The .32 ACP Cartridge
The 7.65mm Browning cartridge (later known as the .32 ACP) was first introduced not to the U.S., but
to the European market in 1899 by the Belgium firm Fabrique Nationale in John M. Browning's first
successful semiautomatic pistol, the Model 1900. The invention of this cartridge was responsible,
more than any other factor, for the introduction and worldwide distribution of the cheap pocket auto pistol.
The Browning M 1900 (left) and the Colt 1903 Pocket Model (right)
Colt - after rejecting Browning's initial offer of the Model 1900 (Browning took it to Colt before
bringing it to Europe) - introduced its first Browning-designed autoloader, the Pocket Model in 1903.
The 1903 Pocket Model was chambered for the same cartridge, but Colt renamed it the .32
Automatic Colt Pistol, or .32 ACP for short.
The cartridge was introduced with a 71 grain full metal jacket bullet at a muzzle velocity of slightly over 900 fps for
around 130 foot pounds of kinetic energy. It was designed for early blowback semi-automatic pistols which lacked a
barrel locking mechanism; the relatively low power of the .32 ACP round made it a practical blowback round.
Many companies offer factory loads for this cartridge. For self defense, many people recommend Winchester's Silvertip with a
60 grain hollowpoint bullet at 970 fps. Winchester lists the muzzle energy of its factory load as 125 foot pounds. However,
I'm convinced that the only thing even close to an adequate self defense load would be either the S&B, or one of the hotter European loads
with a FMJ bullet. You're better off hoping for decent penetration rather than trying to make a big hole at the expense of penetration.
The .32 ACP is a semi-rimmed round - the rim has a diameter about 0.020" larger than the case. To prevent rimlock,
handloaders should take care to load the cartridge as close to the maximum overall length (OAL) of 0.9840" as possible.
Rimlock is a condition that occurs in the magazine when the rim of the top round gets behind the rim of the round just
below it. When the gun fires, the slide is unable to strip the top round off the magazine and the gun fails to feed.
Racking the slide doesn't help to clear the condition; you must remove the magazine and insert a new one.
Normal stacking (left). Rimlock occurs when the top round jumps over the rim of
the round below it (right).
Rimlock should not occur if the rounds are properly sized to the magazine. In other words, make sure the rounds
are long enough so that there's not enough room in the magazine to allow the top round to jump over the rim of the round
below it. Rimlock occurs more frequently with hollow point ammo as these rounds tend to have a shorter OAL than
FMJ ammo. To prevent rimlock on shorter rounds, you can add a spacer inside the back of the magazine to take up the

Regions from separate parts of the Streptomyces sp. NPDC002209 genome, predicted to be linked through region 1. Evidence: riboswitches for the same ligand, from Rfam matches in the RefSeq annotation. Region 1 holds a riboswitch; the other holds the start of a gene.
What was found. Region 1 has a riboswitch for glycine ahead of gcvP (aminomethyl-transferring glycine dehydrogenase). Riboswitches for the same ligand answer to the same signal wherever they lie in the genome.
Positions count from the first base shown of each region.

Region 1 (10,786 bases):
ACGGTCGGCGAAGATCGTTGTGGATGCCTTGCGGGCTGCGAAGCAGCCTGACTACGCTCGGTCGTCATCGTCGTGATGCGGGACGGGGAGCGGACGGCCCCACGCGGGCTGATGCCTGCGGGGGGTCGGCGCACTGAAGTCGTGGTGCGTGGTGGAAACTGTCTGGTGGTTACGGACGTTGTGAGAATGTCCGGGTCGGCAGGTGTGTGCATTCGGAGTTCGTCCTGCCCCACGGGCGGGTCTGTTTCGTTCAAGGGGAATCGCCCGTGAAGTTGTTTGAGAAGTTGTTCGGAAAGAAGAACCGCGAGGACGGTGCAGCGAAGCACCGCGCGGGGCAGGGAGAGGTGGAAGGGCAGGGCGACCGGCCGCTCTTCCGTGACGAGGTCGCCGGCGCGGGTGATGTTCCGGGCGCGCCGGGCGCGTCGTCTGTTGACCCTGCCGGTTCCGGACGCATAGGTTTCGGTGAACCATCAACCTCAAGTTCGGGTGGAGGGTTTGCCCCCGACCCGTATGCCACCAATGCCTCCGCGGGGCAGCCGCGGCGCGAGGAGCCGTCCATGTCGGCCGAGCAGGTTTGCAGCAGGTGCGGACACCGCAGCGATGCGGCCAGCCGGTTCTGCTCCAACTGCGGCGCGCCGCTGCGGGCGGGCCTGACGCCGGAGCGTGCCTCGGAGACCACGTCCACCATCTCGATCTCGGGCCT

Though many other cartridges enjoy far greater publicity, it is thought that more handguns have been
chambered for the .32 ACP cartridge than for any other. During the first 10 years of the .32 ACP's
existence, FN alone produced over 500,000 pistols in this caliber. Even though this cartridge is weak, 80% of the automatic
pistols made before WWII were chambered for it - mainly because the cartridge is so weak. It's low chamber pressure
renders it safe to use in light, cheaply-made blowback actions.
Practically every manufacturer of autoloading
handguns has at one time or another built small pocket autoloaders in .32 ACP with famous names like Savage, Walther, Mauser,
Colt, Remington, and FN/Browning on the list. Manufacturers including Beratta, Seecamp, Kel-Tec, and North American
Arms continue to manufacture pocket guns in .32 ACP.
The groove diameters of barrels in this caliber can vary from .308 inch to .313 inch among the various manufacturers.
The .32 ACP is a cartridge with many names. Among them:
- 32 Auto (typical designation in America)
- 32 ACP (Automatic Colt Pistol)
- .32 Browning Auto
- 7.65 x 17mm
- 7.65 x 17mmSR (SR designating Semi-Rimmed)
- 7.65 mm Browning (typical designation in Europe)
The table below shows the chronograph results of 2 strings of 10 shots each with three
different brands of ammo. When I get a set of dies, I'll post some handload data
Test Firearm: Savage Model 1907 (of course)
||Avg. Velocity ||Fastest ||Slowest||Std. Deviation|
|Sellier & Bellot 73 gr FMJ
||932 ||936 ||900||17|
|939 ||957 ||913||12|
|Remington 71 gr FMJ
||935 ||972 ||913||20|
|934 ||972 ||901||18|
|Winchester 71 gr FMJ FP
||809 ||840 ||759||23|
|817 ||834 ||787||13|
The load data below comes from the Speer No. 13 Reloading manual. All loads shown below are marked DNR (Do Not Reduce).
|Bullet||Speer .312" dia 60gr Gold Dot HP (Speer Part# 3986)
|AA #2 Improved||2.6||963|